Utah p implies necessarily possible p

Division by just in time subtraction

LeRoy Eide has presented some work on balanced ternary at various meetings. (Although the most current presentation seems to be at: http://www.dyalog.com/dfnsdws/n_JitSub.htm) Among the interesting results are his algorithms for efficient division by 2, 4, 8, 10. Since these results generalize to division in any base by the baseN+-1, there has been intermittant interest in them, and no published paper. Since they were first presented at the meetings, this seems a logical place to document them until such time (if ever) he formally publishes them.

The term "just in time subtraction" was coined by Dylan Pocock.

Note that the algorithm returns the answer LEAST significant digit first, and has the same running time as a subtraction if there is no remainder, and two subtractions if there is a remainder. (And can be used as a one subtraction time test for divisiblity. (Suitable for hardware implimentation.) It has been pointed out that it could be used for a hardware fast divide by ten on binary computers by using it as a "divide by 5" followed by a shift.

What follows is a crude transcription of the notes John Halleck took at a meeting, and are used here with his (and LeRoy Eide's) permission, and includes two examples:

Discussion

There is a straight forward extension that computes integer quotient and remainder (in two subtactions) if you don't have exact multiples of 9 lying around.

You can divide by BaseN+1 by noticing that (for example in base 10) 11x-10x=1x

In base three this gives efficient algorithms for divide by 2, 4, 8, and 10 (amoung others).

In general you have efficient versions of divide for, (Base^N)+-1 (N positive and integer).


Ternary divide by 2 example

The balanced ternary example uses 0 for 0, + for 1, and - for -1

Note that a "trit" (below) is a "trinary digit, just as a "bit" is a "binary digit".

 We have  2x    (For  example (12 = + + 0)
 We want   x
   One way of finding x, given 2x, is to subtract 2x from 3x (3x-2x=x)
  (Or alternately, we could add a negative 2x.)


But, of course we don't have x (since that is what we want to find) and
so we don't know 3x.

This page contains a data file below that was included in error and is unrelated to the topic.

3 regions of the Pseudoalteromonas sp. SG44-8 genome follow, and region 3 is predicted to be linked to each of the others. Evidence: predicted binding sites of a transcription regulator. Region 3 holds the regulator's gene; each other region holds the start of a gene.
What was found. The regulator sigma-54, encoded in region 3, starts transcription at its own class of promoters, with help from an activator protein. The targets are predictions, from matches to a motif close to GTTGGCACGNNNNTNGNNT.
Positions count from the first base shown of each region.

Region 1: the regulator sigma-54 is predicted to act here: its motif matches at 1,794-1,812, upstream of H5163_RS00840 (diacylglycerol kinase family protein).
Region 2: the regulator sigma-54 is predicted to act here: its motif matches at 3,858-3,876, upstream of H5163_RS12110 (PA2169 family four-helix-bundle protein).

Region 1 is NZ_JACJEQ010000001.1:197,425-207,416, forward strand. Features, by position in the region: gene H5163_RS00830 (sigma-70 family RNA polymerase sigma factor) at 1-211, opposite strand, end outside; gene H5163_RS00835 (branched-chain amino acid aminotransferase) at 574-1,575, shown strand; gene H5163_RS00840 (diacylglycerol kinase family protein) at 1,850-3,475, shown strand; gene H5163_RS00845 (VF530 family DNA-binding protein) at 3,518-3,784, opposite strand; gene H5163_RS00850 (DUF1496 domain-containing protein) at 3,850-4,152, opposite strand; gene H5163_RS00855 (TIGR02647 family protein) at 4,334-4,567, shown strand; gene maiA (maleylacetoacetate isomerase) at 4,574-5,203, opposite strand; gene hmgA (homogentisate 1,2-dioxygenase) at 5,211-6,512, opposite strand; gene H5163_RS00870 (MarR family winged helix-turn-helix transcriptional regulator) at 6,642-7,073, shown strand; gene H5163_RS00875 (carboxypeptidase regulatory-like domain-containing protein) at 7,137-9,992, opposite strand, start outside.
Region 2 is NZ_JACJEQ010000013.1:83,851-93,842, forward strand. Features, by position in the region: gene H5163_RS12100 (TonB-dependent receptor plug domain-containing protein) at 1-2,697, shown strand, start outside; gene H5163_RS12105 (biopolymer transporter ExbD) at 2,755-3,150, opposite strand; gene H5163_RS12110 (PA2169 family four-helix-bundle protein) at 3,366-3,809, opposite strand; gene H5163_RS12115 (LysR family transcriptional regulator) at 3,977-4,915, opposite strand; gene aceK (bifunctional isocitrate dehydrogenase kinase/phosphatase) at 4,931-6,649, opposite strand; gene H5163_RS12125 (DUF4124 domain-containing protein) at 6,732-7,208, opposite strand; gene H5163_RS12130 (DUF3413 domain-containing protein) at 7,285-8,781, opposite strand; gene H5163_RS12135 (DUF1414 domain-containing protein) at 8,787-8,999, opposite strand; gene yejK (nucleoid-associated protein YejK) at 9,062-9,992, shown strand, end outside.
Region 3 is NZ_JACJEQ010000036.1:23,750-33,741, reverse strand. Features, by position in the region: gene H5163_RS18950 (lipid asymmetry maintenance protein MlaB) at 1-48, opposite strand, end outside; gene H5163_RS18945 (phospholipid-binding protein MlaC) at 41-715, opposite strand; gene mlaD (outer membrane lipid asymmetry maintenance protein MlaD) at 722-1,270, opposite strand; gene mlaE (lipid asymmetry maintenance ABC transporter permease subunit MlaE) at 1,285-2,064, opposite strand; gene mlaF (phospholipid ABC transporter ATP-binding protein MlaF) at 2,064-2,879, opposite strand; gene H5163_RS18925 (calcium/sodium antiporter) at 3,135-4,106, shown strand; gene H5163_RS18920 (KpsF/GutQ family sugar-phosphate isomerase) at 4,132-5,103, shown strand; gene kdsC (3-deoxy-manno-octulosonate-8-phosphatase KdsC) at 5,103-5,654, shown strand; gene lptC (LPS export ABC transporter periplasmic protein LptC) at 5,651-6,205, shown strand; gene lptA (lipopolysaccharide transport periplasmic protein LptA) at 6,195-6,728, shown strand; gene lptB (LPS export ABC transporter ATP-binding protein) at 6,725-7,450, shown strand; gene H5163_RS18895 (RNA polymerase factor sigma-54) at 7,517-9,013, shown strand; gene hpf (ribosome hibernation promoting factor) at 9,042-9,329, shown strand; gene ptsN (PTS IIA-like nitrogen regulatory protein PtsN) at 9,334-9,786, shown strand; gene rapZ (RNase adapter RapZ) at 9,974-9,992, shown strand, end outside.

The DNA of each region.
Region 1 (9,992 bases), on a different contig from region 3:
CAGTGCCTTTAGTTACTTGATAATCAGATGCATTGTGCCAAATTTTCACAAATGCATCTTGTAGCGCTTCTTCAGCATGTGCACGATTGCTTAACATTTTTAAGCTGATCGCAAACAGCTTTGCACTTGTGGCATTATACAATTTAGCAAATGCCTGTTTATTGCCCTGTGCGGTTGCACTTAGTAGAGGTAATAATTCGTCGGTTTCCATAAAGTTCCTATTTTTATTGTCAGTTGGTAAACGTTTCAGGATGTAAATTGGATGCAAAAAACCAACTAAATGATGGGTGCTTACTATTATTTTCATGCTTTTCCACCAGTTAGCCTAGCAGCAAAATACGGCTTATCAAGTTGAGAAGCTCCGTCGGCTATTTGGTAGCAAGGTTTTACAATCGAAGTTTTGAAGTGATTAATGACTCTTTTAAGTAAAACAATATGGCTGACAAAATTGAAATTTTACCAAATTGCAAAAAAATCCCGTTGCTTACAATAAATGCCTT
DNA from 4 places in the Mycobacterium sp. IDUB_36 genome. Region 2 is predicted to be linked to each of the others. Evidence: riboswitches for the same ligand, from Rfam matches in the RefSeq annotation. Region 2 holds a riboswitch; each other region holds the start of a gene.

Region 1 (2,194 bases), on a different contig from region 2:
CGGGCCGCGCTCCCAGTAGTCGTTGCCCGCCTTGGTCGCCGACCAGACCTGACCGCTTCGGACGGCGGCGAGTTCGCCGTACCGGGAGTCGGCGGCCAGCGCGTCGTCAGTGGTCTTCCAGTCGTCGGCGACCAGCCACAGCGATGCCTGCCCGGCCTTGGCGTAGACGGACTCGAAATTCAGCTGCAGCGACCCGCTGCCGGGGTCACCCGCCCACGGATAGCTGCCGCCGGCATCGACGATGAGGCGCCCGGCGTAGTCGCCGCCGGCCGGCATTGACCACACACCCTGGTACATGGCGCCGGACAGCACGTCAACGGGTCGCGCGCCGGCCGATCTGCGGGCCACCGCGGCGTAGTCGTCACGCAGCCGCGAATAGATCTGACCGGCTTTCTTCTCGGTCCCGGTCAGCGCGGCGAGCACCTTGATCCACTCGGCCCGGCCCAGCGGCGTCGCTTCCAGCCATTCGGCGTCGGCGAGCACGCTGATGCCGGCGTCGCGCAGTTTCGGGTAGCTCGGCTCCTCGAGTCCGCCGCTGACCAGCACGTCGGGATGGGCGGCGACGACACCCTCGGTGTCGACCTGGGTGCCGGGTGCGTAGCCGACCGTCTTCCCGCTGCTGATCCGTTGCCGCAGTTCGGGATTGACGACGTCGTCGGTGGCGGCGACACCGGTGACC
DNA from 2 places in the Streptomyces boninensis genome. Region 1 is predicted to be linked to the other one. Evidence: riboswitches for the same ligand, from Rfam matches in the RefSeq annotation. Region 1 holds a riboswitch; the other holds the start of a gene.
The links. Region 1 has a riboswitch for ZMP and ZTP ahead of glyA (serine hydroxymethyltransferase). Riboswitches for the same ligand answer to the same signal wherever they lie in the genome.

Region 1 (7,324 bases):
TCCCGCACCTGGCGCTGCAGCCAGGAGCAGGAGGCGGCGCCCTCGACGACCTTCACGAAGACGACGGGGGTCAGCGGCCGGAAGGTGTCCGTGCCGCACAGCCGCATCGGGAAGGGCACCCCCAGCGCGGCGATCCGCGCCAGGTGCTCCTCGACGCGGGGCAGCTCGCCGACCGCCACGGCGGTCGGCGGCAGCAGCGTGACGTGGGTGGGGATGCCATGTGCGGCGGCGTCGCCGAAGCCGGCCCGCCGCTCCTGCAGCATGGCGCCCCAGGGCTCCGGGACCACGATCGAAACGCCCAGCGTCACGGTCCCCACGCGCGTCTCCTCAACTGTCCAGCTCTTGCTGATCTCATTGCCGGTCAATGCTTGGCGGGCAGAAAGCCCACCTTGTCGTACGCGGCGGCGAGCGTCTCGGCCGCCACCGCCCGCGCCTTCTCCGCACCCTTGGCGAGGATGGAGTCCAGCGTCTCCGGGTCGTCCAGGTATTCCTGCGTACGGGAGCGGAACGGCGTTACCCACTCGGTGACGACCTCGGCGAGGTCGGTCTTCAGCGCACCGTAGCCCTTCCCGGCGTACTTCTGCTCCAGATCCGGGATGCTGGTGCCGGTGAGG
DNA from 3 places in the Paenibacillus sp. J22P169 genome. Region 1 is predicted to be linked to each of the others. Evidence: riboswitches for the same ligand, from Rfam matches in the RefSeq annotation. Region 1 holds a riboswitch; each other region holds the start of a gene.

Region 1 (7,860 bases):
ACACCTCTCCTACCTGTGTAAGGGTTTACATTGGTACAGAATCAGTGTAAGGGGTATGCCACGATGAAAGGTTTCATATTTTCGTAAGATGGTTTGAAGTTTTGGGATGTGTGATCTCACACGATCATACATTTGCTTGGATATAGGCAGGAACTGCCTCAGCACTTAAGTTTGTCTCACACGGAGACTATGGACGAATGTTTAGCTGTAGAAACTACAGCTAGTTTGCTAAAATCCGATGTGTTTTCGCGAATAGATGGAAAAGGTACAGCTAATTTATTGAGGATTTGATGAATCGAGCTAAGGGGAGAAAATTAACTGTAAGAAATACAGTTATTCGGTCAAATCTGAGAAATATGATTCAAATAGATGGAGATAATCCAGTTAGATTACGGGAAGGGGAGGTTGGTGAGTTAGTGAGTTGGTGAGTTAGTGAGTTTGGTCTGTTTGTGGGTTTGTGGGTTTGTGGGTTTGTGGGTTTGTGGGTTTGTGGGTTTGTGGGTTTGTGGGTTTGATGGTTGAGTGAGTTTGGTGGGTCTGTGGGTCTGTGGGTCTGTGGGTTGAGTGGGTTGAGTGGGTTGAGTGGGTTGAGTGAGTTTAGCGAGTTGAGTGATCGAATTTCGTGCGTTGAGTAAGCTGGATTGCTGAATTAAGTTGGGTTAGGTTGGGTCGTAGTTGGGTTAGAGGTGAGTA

HOWEVER, we do know one thing about it...  Namely that it has a  low order
zero digit. (Since whatever it was, we introduced the zero by shifting it
left.)

    We have 2X =  + + 0   (12), and we want to divide by two.
       so  -2X =  - - 0

  So, what we know is:

    3x = ? ? ? ? 0
 + -2x = 0 0 - - 0
------------------
 =   x = ? ? ? ? ?

    But we CAN fill in the rightmost bit of x, since this is an
    addition problem, and we have both low order digits.

    3x = ? ? ? ? 0
 + -2x = 0 0 - - 0
------------------
 =   x = ? ? ? ? 0

    But now we know the low order trit of x, we therefore know the
    next to the low order trit of 3x, since it is identical. (Since
    3x is x shifted left one trit.)

    3x = ? ? ? 0 0
 + -2x = 0 0 - - 0
------------------
 =   x = ? ? ? ? 0

 
    But now the second column is a straight forward addition problem
    ( 0 plus -) and we can compute the second digit (-). and fill that
    digit in for x, and the same knowledge in 3x.


    3x = ? ? - 0 0
 + -2x = 0 0 - - 0
------------------
 =   x = ? ? ? - 0

   And, lo, we can now do the arithmetic to compute the next digit.
   (and a carry this time.)

(carry) =   -
    3x  = ? + - 0 0
 + -2x  = 0 0 - - 0
------------------
 =   x  = ? ? + - 0

   And the next...

    3x  = ? + - 0 0
 + -2x  = 0 0 - - 0
------------------
 =   x  = ? 0 + - 0

   And so on.

    3x  = 0 + - 0 0
 + -2x  = 0 0 - - 0
------------------
 =   x  = 0 0 + - 0

  And we have our answer.

Decimal divide by 9 example.

Some people are more comfortable working in decimal, and the algorithm generalizes to decimal nicely, so we'll present a decimal example.

Assume in decimal that we have a multiple of 9, and we want to divide it by 9.

For example, let us take 9x = 1332.

We are, of course, looking for 1x.

LeRoy points out that 1x = 10x - 9x, so we could get x by subtracting our
known 9x from 10x.

Ah... I hear you think...  we don't happen to know 10x either.

True, but we know something about it, namely that it ends in a zero...

OK, let's set this up.

10x = ? ? ? 0
-9x = 1 3 3 2
=============
  x = ? ? ? ?

We actually have enough information to compute the last column:



borrows:    -1

   10x = ? ? ? 0
   -9x = 1 3 3 2
   =============
     x = ? ? ? 8

But if the last digit of x is 8, then the next to last digit of 10x must be 8. 

borrows:    -1    
   10x = ? ? 8 0
   -9x = 1 3 3 2
   =============
     x = ? ? ? 8

And we have enough information to compute the next digit of x (and therefore
 the next digit of 10x)

borrows:    -1
   10x = ? 4 8 0
   -9x = 1 3 3 2
   =============
     x = ? ? 4 8

And now we have enough to compute the next digit.

borrows:    -1
   10x = 1 4 8 0
   -9x = 1 3 3 2
   =============
     x = ? 1 4 8

and so on.

borrows:    -1
   10x = 1 4 8 0
   -9x = 1 3 3 2
   =============
     x = 0 1 4 8



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This page was last modified on January 26th, 2009.